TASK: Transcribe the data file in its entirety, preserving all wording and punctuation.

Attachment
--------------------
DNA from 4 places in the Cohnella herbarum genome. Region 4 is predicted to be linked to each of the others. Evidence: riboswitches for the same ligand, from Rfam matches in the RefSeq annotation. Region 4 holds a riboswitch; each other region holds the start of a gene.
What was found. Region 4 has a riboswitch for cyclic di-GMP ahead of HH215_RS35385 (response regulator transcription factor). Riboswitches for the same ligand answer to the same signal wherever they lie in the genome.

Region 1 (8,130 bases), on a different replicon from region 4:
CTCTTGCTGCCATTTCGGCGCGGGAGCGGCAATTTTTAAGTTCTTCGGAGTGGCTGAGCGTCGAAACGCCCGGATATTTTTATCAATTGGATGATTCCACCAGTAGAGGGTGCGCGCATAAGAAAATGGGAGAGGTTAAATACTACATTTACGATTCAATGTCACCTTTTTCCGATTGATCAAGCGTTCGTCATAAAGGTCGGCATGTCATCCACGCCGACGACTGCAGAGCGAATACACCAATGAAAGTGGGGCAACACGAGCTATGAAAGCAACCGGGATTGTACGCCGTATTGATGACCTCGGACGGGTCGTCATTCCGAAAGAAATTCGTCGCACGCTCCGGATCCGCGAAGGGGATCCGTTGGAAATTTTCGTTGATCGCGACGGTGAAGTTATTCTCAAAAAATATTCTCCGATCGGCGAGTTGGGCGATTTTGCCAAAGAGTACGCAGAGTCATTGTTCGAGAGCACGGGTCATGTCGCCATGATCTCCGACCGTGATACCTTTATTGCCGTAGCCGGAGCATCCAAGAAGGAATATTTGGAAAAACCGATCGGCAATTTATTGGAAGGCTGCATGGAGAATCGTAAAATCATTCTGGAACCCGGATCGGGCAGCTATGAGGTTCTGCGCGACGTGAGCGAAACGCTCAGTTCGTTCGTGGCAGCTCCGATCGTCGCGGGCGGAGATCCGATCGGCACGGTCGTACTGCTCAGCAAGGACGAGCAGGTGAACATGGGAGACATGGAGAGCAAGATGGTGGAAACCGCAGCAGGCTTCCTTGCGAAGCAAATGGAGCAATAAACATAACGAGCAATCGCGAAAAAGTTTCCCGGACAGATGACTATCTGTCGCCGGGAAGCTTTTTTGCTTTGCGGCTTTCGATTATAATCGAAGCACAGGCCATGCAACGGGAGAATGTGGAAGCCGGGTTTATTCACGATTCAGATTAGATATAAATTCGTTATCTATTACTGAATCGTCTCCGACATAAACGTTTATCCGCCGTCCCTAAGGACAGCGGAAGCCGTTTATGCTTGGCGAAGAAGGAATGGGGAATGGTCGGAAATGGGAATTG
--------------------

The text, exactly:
DNA from 4 places in the Cohnella herbarum genome. Region 4 is predicted to be linked to each of the others. Evidence: riboswitches for the same ligand, from Rfam matches in the RefSeq annotation. Region 4 holds a riboswitch; each other region holds the start of a gene.
What was found. Region 4 has a riboswitch for cyclic di-GMP ahead of HH215_RS35385 (response regulator transcription factor). Riboswitches for the same ligand answer to the same signal wherever they lie in the genome.

Region 1 (8,130 bases), on a different replicon from region 4:
CTCTTGCTGCCATTTCGGCGCGGGAGCGGCAATTTTTAAGTTCTTCGGAGTGGCTGAGCGTCGAAACGCCCGGATATTTTTATCAATTGGATGATTCCACCAGTAGAGGGTGCGCGCATAAGAAAATGGGAGAGGTTAAATACTACATTTACGATTCAATGTCACCTTTTTCCGATTGATCAAGCGTTCGTCATAAAGGTCGGCATGTCATCCACGCCGACGACTGCAGAGCGAATACACCAATGAAAGTGGGGCAACACGAGCTATGAAAGCAACCGGGATTGTACGCCGTATTGATGACCTCGGACGGGTCGTCATTCCGAAAGAAATTCGTCGCACGCTCCGGATCCGCGAAGGGGATCCGTTGGAAATTTTCGTTGATCGCGACGGTGAAGTTATTCTCAAAAAATATTCTCCGATCGGCGAGTTGGGCGATTTTGCCAAAGAGTACGCAGAGTCATTGTTCGAGAGCACGGGTCATGTCGCCATGATCTCCGACCGTGATACCTTTATTGCCGTAGCCGGAGCATCCAAGAAGGAATATTTGGAAAAACCGATCGGCAATTTATTGGAAGGCTGCATGGAGAATCGTAAAATCATTCTGGAACCCGGATCGGGCAGCTATGAGGTTCTGCGCGACGTGAGCGAAACGCTCAGTTCGTTCGTGGCAGCTCCGATCGTCGCGGGCGGAGATCCGATCGGCACGGTCGTACTGCTCAGCAAGGACGAGCAGGTGAACATGGGAGACATGGAGAGCAAGATGGTGGAAACCGCAGCAGGCTTCCTTGCGAAGCAAATGGAGCAATAAACATAACGAGCAATCGCGAAAAAGTTTCCCGGACAGATGACTATCTGTCGCCGGGAAGCTTTTTTGCTTTGCGGCTTTCGATTATAATCGAAGCACAGGCCATGCAACGGGAGAATGTGGAAGCCGGGTTTATTCACGATTCAGATTAGATATAAATTCGTTATCTATTACTGAATCGTCTCCGACATAAACGTTTATCCGCCGTCCCTAAGGACAGCGGAAGCCGTTTATGCTTGGCGAAGAAGGAATGGGGAATGGTCGGAAATGGGAATTG